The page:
Summary of Do Rising Top Income Shares Affect the Incomes or Earnings of Low and Middle-Income Families?

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Do Rising Top Income Shares Affect the Incomes or Earnings of Low and Middle-Income Families? summary

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Economic researchers Jeffrey P. Thompson, an economist at the Federal Reserve Board, and Elias Leight, a scholar at Princeton University, approach the question of income inequality in a novel way. Rather than focusing on whether widening income gaps influence overall economic growth – the query driving much of the existing literature, with conflicting results – they set out to determine whether top earners’ increases have an impact on the incomes and standard of living of middle- and lower-income groups. Their original analysis of US data gathered at the state level included multiple variables – like educational achievement, union membership and unemployment rates – over varying time periods. The authors are quick to remind readers that this topic is simply too complex to yield broad declarations on the basis of one study and that policy makers need more data to make decisions. Nonetheless, getAbstract recommends this paper to economists, policy makers and sociologists interested in how rising incomes among the top group help or hinder outcomes for the rest of society. This work is a helpful step in exploring whether the rich are getting richer while the poor (and middle class) are getting poorer.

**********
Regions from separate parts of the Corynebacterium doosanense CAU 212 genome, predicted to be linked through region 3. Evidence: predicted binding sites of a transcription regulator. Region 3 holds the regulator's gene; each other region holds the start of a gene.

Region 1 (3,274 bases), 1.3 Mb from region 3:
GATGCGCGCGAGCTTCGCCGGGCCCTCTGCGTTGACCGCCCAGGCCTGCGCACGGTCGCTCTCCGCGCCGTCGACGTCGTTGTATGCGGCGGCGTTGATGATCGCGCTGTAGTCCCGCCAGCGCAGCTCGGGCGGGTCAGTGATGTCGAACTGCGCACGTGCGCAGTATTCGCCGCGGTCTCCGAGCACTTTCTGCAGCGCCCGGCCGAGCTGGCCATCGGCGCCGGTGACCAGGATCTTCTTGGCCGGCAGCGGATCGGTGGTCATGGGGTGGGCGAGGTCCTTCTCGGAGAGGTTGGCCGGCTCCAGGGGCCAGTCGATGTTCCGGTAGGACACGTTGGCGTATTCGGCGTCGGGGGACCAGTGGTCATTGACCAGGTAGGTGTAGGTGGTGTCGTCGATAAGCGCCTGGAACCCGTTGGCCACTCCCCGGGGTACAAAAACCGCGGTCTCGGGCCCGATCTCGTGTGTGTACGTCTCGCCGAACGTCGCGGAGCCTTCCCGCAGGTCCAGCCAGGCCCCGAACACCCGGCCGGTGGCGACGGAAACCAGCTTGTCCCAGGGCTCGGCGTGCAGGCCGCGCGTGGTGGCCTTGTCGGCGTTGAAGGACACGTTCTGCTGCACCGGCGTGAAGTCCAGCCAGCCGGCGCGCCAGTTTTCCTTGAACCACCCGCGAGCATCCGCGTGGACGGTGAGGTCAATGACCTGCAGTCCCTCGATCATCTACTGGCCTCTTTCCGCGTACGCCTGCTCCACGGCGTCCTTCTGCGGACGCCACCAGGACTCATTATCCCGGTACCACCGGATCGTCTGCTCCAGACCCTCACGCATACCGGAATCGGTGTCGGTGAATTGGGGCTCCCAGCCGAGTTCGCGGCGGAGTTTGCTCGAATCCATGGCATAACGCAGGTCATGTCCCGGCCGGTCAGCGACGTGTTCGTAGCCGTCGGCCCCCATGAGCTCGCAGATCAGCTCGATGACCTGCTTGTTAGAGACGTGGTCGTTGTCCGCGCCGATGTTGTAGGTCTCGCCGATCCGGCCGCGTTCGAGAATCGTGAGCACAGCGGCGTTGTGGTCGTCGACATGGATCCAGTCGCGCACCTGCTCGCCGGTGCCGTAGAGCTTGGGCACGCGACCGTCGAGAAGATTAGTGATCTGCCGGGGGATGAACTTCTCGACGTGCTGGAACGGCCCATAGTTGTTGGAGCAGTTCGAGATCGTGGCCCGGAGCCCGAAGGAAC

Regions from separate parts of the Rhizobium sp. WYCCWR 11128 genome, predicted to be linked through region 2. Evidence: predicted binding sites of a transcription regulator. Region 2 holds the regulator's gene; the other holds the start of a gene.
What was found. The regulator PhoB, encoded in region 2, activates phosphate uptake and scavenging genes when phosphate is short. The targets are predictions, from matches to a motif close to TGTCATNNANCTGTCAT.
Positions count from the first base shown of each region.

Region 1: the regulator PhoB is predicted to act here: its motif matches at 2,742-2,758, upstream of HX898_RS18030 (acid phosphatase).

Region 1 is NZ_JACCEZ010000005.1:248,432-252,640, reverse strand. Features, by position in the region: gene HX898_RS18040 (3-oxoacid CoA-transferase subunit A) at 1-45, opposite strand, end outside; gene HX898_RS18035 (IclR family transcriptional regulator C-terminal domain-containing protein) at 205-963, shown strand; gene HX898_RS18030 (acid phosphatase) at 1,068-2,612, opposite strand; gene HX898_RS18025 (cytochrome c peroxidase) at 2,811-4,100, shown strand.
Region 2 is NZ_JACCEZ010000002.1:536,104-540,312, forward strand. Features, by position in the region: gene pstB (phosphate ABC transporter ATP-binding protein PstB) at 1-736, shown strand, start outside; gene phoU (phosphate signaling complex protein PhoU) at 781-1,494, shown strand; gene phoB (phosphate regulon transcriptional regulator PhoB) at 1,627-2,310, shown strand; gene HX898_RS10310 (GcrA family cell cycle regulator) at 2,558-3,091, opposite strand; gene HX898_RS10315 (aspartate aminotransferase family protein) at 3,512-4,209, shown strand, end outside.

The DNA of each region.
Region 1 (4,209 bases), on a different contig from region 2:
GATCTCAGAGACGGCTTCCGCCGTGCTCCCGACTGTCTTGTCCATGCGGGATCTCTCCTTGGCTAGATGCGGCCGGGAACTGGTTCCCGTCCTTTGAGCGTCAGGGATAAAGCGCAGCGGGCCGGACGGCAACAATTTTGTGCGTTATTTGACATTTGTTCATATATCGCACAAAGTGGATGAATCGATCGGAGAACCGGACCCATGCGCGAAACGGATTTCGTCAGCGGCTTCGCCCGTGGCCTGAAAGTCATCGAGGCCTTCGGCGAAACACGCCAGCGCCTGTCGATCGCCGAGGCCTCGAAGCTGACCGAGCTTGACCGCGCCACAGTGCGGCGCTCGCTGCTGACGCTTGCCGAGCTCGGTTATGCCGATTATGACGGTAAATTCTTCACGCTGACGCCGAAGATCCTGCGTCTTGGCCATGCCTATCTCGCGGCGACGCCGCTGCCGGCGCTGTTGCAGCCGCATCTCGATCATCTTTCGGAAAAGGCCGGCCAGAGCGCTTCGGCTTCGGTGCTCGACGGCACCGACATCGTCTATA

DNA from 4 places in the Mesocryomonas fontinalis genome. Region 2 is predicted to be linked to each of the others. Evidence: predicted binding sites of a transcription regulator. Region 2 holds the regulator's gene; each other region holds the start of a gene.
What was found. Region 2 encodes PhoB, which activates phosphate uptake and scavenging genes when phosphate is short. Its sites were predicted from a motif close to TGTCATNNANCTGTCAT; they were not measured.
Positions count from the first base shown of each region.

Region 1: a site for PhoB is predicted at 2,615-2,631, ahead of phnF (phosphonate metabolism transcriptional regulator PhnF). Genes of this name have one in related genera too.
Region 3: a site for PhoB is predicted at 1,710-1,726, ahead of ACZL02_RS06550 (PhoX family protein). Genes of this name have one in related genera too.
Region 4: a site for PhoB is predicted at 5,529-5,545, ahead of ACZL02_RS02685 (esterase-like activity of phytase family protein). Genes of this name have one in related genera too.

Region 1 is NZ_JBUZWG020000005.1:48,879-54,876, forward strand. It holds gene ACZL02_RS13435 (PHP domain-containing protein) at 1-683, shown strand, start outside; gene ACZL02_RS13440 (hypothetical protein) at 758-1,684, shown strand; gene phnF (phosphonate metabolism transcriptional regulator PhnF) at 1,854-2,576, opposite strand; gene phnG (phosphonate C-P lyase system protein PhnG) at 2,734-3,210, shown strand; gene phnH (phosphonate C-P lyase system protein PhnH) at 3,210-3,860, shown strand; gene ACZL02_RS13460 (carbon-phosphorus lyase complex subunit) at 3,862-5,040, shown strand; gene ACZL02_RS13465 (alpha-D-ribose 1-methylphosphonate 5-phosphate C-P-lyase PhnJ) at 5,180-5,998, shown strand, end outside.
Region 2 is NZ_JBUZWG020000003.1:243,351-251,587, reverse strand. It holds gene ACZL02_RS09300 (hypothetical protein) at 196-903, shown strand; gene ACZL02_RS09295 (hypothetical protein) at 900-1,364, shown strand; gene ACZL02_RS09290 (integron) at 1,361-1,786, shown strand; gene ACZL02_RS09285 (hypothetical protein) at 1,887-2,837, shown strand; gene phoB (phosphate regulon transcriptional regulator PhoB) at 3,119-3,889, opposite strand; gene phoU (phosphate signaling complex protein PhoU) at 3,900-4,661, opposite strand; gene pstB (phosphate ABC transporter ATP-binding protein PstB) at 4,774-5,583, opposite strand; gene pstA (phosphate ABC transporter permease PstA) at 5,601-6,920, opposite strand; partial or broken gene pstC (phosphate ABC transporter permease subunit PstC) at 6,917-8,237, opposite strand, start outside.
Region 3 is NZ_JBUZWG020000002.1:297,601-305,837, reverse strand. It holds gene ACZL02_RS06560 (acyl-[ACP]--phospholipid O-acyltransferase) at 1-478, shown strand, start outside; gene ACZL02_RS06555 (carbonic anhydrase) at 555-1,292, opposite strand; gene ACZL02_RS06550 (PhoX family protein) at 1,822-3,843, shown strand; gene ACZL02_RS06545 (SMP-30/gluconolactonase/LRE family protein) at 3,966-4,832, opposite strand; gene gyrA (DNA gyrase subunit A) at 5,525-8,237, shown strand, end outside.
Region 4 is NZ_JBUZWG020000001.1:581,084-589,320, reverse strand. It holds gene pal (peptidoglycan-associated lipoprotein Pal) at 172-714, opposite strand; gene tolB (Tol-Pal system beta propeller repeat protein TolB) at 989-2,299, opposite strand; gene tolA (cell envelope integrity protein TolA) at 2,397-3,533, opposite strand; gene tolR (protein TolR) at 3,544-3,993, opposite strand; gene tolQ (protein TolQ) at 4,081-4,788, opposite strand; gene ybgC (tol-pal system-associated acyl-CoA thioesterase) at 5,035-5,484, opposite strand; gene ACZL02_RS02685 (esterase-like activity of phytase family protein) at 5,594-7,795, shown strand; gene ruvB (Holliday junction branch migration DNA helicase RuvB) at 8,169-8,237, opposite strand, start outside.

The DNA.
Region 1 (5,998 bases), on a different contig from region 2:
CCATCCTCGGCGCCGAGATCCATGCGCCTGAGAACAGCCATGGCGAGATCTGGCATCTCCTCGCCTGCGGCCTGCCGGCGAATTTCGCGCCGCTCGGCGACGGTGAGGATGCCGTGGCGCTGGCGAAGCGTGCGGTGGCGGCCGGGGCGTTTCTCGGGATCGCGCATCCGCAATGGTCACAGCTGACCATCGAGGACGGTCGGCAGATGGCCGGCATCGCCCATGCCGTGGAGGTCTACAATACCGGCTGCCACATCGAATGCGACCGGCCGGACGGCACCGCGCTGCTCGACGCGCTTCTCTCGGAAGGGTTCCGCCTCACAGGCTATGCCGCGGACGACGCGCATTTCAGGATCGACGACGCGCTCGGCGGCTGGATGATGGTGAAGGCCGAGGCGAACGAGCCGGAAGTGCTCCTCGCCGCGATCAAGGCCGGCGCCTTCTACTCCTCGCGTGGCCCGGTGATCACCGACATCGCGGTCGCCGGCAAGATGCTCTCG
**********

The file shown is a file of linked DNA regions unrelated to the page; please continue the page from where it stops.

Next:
About the Authors

Jeffrey P. Thompson is part of the Microeconomic Surveys Section of the Federal Reserve Board. Elias Leight is a doctoral candidate in politics at Princeton University.


Analyzing the Avalanche of Data

Economists have been collecting and analyzing data on the subject of income inequality for several decades. They have mostly concentrated on how rising incomes in one group affect overall economic growth levels. Research so far has produced consistent conflicting statements about the income chasm’s positive and negative effects on overall growth. Some past studies have suggested that if incomes continue to rise for the “top share” of wage earners, then middle- and lower-tier wage earners could see their incomes grow in direct proportion – but only if total economic growth occurs at an appropriate rate. Other investigations, however, have found negative correlations between overall growth and rising income inequality – the greater the gap, the less growth in general.

More recent studies are trending away from investigating the general “distribution of income” and moving toward examining the “economic and social effects of inequality.” Such information is necessary for politicians, legislators and government officials who must decide whether the impact of income inequality should have any role in setting social and economic policies.

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